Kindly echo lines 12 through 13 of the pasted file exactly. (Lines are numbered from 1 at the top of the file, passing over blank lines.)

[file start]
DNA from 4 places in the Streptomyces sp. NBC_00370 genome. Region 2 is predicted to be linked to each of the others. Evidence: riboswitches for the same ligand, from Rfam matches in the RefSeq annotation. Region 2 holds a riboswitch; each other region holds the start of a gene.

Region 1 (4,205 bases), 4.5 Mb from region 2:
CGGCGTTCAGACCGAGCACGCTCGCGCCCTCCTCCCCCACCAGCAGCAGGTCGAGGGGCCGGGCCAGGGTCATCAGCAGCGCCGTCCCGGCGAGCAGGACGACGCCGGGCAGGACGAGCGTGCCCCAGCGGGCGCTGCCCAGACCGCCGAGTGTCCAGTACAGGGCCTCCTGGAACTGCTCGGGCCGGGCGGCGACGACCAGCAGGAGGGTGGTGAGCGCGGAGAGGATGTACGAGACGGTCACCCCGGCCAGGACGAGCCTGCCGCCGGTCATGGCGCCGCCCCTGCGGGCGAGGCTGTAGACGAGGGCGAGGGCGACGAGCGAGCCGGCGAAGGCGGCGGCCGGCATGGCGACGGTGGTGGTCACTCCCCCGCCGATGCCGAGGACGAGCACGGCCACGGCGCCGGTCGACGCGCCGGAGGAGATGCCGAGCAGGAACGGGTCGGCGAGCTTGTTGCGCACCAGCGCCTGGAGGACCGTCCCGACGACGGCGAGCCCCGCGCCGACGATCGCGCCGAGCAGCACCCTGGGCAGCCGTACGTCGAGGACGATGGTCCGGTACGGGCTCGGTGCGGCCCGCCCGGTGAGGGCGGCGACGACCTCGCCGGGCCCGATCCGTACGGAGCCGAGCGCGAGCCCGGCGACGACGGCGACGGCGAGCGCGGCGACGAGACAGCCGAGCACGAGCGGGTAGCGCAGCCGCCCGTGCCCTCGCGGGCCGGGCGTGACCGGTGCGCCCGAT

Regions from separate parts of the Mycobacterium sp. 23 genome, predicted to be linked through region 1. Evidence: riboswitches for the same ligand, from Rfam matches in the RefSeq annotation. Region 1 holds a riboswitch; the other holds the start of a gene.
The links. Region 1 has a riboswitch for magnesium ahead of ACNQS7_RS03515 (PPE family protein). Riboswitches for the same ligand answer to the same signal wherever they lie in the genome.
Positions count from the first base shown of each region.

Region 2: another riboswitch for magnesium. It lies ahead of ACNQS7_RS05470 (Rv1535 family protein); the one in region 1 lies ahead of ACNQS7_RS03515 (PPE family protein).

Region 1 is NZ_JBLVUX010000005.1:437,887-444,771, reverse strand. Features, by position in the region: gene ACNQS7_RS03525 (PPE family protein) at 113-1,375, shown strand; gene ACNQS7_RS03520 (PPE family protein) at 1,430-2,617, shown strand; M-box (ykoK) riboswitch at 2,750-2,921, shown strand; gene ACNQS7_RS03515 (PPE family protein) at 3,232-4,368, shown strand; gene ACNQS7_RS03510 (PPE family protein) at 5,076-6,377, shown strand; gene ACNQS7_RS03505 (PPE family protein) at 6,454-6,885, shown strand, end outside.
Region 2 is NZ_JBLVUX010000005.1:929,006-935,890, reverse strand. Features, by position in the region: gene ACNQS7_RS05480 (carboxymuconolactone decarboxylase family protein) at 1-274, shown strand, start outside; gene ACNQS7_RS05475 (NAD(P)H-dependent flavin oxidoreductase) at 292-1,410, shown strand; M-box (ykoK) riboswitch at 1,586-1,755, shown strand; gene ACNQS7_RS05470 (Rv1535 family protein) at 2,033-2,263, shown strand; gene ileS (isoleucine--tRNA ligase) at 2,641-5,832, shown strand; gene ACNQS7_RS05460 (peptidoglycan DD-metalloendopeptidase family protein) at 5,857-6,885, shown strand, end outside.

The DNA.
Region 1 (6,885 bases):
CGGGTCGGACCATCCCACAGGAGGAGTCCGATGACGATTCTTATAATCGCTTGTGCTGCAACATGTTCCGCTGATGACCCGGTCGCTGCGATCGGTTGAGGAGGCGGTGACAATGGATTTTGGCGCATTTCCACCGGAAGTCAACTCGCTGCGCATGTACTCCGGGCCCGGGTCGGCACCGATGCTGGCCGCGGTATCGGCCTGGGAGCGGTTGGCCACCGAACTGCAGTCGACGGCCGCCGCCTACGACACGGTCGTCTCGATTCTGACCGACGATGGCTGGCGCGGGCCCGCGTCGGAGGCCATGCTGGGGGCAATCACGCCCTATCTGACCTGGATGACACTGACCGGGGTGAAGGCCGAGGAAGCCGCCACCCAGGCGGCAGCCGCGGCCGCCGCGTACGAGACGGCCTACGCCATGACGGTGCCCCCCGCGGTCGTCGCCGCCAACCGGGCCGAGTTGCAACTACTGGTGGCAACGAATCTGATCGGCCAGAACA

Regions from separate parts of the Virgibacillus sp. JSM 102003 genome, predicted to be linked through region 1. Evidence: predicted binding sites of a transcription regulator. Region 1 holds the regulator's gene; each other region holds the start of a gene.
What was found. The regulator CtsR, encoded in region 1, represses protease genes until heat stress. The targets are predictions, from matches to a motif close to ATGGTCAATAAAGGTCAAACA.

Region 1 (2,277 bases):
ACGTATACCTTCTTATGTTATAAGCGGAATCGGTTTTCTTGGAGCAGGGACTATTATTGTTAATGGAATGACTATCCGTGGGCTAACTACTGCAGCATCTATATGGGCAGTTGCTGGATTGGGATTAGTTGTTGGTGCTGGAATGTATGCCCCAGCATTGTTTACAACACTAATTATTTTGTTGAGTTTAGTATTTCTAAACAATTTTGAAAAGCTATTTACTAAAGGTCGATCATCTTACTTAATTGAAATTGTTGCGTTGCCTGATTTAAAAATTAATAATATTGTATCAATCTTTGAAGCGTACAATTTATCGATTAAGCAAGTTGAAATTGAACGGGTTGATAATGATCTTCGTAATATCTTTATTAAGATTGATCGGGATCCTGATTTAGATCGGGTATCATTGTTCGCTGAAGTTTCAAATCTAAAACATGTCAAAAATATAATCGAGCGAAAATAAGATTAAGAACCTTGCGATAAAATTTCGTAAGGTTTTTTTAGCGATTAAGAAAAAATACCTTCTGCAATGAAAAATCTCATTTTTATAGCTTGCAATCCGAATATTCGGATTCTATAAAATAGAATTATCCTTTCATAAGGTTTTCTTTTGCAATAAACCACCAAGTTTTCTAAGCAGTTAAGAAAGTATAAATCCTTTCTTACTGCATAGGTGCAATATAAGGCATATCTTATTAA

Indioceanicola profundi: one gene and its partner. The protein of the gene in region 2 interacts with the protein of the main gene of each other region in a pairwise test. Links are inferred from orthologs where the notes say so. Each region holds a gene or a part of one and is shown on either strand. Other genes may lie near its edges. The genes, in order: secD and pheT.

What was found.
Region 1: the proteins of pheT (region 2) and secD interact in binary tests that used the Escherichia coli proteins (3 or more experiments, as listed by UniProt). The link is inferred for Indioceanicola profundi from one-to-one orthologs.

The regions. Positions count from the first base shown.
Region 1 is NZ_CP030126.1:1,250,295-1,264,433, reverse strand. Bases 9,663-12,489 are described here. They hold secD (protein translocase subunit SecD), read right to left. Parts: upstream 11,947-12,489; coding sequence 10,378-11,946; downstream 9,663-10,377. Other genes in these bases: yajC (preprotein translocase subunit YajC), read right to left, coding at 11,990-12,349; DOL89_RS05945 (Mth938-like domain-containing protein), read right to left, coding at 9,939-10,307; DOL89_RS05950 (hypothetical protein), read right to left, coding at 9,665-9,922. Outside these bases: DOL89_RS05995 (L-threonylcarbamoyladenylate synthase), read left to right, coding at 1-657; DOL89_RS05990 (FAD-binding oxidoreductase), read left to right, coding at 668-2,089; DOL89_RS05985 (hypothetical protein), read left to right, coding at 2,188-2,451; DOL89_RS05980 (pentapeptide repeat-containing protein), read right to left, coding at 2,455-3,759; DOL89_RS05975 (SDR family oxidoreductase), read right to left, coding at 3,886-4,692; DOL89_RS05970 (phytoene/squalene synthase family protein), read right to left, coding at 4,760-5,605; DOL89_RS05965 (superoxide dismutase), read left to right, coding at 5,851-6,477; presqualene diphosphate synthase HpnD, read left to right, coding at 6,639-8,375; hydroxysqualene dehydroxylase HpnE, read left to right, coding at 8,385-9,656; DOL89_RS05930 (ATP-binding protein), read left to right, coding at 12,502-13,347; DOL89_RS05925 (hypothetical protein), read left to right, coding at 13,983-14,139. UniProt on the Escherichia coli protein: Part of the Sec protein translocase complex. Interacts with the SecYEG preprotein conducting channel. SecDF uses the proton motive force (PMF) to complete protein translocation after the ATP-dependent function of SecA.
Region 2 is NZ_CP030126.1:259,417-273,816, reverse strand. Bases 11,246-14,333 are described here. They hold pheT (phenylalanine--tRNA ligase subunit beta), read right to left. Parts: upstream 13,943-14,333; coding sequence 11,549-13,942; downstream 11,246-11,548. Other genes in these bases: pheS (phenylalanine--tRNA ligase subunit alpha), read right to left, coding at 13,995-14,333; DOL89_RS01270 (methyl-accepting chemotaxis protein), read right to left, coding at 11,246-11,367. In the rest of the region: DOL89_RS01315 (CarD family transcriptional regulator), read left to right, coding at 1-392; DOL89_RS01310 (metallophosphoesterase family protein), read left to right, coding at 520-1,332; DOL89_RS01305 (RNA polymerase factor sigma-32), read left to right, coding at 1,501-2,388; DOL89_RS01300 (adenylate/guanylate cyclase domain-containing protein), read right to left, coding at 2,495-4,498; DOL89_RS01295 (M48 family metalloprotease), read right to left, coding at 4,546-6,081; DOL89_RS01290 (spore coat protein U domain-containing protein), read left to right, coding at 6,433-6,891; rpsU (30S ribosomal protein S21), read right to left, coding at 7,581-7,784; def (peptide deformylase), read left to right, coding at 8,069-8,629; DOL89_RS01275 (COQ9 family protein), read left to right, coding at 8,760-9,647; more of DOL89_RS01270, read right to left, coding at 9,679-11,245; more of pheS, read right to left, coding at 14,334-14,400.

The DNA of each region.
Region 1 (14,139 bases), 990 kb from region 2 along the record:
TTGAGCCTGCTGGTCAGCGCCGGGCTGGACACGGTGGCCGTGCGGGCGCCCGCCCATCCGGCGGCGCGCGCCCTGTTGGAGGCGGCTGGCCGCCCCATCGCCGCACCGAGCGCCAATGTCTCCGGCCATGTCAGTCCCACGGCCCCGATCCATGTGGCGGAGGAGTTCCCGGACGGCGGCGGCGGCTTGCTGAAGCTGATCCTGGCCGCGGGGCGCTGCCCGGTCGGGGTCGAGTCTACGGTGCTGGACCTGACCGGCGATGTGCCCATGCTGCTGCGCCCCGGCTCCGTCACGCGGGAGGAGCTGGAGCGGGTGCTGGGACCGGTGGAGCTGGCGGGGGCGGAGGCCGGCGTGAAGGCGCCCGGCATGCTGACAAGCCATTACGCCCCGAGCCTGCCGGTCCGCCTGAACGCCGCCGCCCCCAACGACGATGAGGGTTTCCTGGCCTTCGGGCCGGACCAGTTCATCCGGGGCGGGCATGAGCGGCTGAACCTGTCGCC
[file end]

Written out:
CGGGTCGGACCATCCCACAGGAGGAGTCCGATGACGATTCTTATAATCGCTTGTGCTGCAACATGTTCCGCTGATGACCCGGTCGCTGCGATCGGTTGAGGAGGCGGTGACAATGGATTTTGGCGCATTTCCACCGGAAGTCAACTCGCTGCGCATGTACTCCGGGCCCGGGTCGGCACCGATGCTGGCCGCGGTATCGGCCTGGGAGCGGTTGGCCACCGAACTGCAGTCGACGGCCGCCGCCTACGACACGGTCGTCTCGATTCTGACCGACGATGGCTGGCGCGGGCCCGCGTCGGAGGCCATGCTGGGGGCAATCACGCCCTATCTGACCTGGATGACACTGACCGGGGTGAAGGCCGAGGAAGCCGCCACCCAGGCGGCAGCCGCGGCCGCCGCGTACGAGACGGCCTACGCCATGACGGTGCCCCCCGCGGTCGTCGCCGCCAACCGGGCCGAGTTGCAACTACTGGTGGCAACGAATCTGATCGGCCAGAACA

Regions from separate parts of the Virgibacillus sp. JSM 102003 genome, predicted to be linked through region 1. Evidence: predicted binding sites of a transcription regulator. Region 1 holds the regulator's gene; each other region holds the start of a gene.